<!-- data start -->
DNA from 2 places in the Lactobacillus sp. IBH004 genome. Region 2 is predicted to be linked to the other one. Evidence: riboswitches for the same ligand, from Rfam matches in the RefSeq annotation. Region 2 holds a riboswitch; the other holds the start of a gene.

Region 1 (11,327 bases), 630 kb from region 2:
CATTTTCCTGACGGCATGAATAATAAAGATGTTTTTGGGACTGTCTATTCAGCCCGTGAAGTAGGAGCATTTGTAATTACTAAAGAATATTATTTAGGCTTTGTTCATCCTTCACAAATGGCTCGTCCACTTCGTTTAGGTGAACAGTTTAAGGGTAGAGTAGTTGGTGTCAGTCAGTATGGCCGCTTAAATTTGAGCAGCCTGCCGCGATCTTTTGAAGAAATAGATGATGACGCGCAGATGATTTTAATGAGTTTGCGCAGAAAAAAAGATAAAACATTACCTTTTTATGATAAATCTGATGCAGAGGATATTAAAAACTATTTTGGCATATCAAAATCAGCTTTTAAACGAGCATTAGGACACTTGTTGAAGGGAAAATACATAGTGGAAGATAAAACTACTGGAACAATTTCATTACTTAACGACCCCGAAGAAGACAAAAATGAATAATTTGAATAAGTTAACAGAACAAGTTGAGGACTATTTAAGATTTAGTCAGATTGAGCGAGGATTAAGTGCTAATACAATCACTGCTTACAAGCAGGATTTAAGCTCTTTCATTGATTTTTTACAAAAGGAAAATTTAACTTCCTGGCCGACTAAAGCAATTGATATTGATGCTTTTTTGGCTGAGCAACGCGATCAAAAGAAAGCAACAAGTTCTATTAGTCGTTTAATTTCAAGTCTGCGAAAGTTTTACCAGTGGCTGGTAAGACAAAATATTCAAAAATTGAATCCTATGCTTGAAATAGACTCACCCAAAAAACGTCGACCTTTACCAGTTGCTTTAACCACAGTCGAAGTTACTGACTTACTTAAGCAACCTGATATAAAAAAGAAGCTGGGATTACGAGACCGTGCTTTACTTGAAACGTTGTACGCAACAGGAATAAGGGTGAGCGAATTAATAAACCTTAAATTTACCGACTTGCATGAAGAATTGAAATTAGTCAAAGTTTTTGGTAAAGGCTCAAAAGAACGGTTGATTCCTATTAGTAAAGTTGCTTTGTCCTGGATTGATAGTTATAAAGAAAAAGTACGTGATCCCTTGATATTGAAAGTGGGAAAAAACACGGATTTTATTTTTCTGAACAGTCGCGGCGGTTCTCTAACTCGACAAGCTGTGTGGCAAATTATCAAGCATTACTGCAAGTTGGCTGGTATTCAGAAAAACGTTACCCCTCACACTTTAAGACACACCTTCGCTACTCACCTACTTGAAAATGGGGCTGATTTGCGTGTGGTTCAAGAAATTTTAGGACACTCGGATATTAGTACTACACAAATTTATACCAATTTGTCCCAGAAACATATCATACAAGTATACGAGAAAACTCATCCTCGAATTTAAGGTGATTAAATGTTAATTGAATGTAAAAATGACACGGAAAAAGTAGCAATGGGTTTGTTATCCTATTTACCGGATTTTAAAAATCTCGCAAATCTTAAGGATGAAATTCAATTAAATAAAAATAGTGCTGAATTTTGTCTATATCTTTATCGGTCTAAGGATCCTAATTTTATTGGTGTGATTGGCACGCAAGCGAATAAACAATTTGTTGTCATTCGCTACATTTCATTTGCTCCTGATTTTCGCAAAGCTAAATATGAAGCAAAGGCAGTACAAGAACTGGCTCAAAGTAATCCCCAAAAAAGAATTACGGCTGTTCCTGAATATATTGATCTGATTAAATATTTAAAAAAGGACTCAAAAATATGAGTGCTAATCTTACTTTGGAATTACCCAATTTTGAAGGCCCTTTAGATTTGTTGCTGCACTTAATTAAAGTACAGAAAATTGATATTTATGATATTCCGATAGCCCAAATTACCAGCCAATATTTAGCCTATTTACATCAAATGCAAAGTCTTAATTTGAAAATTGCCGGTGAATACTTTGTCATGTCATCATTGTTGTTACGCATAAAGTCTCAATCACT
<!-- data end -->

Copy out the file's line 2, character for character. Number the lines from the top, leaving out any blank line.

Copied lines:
Region 1 (11,327 bases), 630 kb from region 2: